The tiny, comma-shaped neighborhood of Windsor Terrace is bookended between two of Brooklyn’s largest green spaces, Prospect Park and the massive Green-Wood cemetery. Aside from the presence of the Prospect Park Expressway, which dissects the neighborhood in two, this residential community offers a suburban sensibility with its tree-lined streets, low volume traffic and the low height character of its streetscape.
Many homes in the area are low to the ground, lending a suburban feel to the neighborhood, and the area has been down-zoned to maintain its low-rise appeal and character. There are plentiful brick row houses that have very low turnover. If you are lucky enough to buy or rent one, you tend to hold on to it. There are also small apartment buildings, private homes, condos and multi-family homes in a wide price range
There is commercial development along Prospect Park West, Fort Hamilton Parkway and Prospect Avenue, but even these new stores and restaurants are mostly family-owned and operated, maintaining the small-town charm. The pace of life is slower. The schools are good, which is a big draw for families with young children. The people are friendly, which gives a real sense of neighborhood and community to Windsor Terrace.
Green-Wood Cemetery. Founded in 1838, this historic cemetery is a beautiful place for a peaceful stroll at any time of year. It is filled with interesting architecture, water features, landscaping and of course the gravesites of some of the historical characters that are New York its flavor. There are trolley tours, guided tours and self-guided tours where you can walk the cemetery using a complimentary guide book and map. Admission is free. Don’t get lost, the grounds stretch for some 478 acres. Richard M. Upjohn’s massive Gothic Revival gate at the main entrance was built between 1861 and 1865, and has been a NYC landmark since 1966. The highest point in Brooklyn, Battle Hill, is located within the cemetery, as well. Located 219 feet above sea level, it was the site of the Battle of Long Island on August 27, 1776. The cemetery contains the gravesites of Leonard Bernstein, Samuel Morse, Jean-Michel Basquiat, Elias Howe, Duncan Phyfe, and many other famous people. Main Entrance at Fifth Avenue and 25th Street.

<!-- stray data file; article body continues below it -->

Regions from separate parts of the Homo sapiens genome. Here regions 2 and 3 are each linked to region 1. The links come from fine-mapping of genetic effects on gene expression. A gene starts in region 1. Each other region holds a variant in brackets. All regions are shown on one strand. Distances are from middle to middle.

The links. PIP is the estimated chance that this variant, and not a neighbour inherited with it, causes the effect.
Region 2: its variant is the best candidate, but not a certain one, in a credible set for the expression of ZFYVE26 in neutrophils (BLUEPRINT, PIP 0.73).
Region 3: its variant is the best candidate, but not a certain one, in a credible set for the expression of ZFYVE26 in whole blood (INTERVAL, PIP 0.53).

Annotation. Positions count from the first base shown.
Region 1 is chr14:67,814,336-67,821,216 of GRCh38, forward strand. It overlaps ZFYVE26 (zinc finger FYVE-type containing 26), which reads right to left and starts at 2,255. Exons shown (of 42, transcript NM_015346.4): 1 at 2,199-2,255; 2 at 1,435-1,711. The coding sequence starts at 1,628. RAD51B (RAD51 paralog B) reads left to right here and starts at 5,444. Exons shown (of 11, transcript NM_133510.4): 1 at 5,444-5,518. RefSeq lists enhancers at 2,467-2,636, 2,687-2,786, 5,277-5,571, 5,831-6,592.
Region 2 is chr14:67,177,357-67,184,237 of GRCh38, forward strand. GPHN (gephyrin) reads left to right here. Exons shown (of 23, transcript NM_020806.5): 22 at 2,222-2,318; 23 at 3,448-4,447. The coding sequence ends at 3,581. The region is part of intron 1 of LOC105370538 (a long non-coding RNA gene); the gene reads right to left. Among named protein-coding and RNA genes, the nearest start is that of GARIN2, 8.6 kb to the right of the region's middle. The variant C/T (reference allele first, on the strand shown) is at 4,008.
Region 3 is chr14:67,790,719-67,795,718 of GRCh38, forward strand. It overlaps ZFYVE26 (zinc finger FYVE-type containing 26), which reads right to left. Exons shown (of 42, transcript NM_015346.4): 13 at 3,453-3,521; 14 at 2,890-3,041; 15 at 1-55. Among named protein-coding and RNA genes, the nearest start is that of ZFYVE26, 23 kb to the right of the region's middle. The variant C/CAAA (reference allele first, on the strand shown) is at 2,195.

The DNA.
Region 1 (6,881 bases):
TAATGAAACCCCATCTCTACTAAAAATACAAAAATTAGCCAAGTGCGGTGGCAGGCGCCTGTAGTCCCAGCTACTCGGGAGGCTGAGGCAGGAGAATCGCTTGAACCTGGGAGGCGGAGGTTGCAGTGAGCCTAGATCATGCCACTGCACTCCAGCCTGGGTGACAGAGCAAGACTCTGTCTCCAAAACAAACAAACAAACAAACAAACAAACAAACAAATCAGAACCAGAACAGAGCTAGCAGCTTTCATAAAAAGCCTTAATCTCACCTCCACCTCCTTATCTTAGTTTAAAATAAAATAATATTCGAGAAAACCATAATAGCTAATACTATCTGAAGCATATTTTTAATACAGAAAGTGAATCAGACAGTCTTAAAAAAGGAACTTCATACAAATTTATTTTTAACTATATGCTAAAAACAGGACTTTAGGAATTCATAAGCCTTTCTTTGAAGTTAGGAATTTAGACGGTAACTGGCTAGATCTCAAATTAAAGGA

Dub Pies. Craving pie? Drop by Dub’s and try a savory New Zealand meat pie and a flat white - what passes for a latte in New Zealand. For dessert? You guessed it - more pie, but a sweet one this time! Located at 211 Prospect Park West.
Terrace Books. An independent bookstore, well that’s a novelty, that offers a gathering place for local writers and readers as well as collection of used rare books for collectors. After filling yourself with a bit of tasty pie at Dub Pies, wander down Prospect Park West and stop into this tiny, narrow shop, lined with books, and find yourself a collectible treasure. Located at 242 Prospect Park West.
Bartel-Pritchard Square. Yes, this square is really a circle! It was named to honor two area residents who died in combat in WW I. Originally, the center of the circle was planted with flowers. In 1965, a black granite monument was installed to honor all those area residents who have made the ultimate sacrifice for their country. There is an entrance to Prospect Park right behind the Bartel-Pritchard Square, that consists of two granite pillars with acanthus leaves and lanterns on top. They were designed by Stanford White. Located at the intersection of Prospect Park West, 15th Street and Prospect Park Southwest.